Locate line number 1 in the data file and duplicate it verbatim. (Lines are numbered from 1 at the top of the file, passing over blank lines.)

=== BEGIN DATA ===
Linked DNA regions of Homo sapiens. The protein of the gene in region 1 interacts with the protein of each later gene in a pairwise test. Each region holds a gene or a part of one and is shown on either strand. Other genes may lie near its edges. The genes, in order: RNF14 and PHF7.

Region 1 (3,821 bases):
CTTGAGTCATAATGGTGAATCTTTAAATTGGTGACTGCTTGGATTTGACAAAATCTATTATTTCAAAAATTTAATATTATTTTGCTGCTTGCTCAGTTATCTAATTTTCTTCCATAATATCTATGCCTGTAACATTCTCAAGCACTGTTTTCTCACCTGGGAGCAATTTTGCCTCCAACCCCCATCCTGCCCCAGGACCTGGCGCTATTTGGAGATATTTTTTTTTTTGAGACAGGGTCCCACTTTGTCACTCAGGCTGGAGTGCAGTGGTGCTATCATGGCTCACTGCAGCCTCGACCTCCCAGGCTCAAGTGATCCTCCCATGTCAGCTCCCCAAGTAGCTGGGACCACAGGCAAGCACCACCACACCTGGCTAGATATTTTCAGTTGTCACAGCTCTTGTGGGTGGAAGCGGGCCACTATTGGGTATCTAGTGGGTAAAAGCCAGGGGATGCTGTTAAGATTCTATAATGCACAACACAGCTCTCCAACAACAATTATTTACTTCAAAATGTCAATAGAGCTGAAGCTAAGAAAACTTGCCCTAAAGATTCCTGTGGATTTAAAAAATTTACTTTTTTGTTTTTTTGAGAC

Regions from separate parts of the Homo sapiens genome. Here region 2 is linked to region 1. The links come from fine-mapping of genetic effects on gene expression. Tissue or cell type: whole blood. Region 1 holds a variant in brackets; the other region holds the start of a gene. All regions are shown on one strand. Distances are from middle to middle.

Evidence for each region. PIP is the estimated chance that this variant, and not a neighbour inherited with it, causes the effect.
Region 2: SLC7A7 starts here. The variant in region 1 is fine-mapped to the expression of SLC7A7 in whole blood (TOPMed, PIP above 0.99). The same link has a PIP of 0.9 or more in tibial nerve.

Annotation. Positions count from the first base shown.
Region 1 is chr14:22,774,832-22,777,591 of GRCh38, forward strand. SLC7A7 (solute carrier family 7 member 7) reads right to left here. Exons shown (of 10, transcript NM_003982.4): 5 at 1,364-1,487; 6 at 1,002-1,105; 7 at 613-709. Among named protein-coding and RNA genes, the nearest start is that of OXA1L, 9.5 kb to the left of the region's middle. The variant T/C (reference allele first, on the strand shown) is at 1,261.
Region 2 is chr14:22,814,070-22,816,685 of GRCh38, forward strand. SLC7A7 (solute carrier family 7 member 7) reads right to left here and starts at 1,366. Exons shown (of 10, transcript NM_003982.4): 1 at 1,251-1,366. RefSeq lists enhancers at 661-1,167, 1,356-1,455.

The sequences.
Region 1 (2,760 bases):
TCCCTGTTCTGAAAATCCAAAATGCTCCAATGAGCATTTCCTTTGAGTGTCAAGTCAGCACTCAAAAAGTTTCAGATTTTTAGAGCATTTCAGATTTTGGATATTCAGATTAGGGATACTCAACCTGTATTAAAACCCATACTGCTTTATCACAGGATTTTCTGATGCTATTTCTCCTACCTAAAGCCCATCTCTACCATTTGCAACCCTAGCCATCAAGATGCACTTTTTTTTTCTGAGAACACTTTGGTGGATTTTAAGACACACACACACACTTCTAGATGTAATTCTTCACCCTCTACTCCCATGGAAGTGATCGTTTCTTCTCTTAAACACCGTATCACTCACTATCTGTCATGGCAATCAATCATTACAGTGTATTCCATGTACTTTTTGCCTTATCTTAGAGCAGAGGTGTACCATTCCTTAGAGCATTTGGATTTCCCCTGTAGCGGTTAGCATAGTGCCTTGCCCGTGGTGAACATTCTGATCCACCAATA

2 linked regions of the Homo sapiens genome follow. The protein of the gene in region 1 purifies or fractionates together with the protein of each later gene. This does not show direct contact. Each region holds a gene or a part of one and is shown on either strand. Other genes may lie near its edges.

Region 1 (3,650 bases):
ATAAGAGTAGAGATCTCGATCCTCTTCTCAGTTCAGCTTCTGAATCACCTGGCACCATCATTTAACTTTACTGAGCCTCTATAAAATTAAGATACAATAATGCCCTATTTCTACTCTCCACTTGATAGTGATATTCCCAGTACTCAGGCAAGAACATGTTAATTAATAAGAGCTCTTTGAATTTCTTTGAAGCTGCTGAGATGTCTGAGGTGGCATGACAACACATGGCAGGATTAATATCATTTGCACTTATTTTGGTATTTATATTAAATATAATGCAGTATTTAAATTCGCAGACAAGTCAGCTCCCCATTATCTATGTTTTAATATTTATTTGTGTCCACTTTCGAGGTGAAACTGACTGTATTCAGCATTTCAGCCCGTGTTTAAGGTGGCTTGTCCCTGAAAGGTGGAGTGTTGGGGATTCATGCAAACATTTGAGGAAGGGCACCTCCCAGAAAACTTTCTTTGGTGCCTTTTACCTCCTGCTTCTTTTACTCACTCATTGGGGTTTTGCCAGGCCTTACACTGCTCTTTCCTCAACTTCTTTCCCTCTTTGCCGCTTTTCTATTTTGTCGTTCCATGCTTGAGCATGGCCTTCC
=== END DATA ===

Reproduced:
Linked DNA regions of Homo sapiens. The protein of the gene in region 1 interacts with the protein of each later gene in a pairwise test. Each region holds a gene or a part of one and is shown on either strand. Other genes may lie near its edges. The genes, in order: RNF14 and PHF7.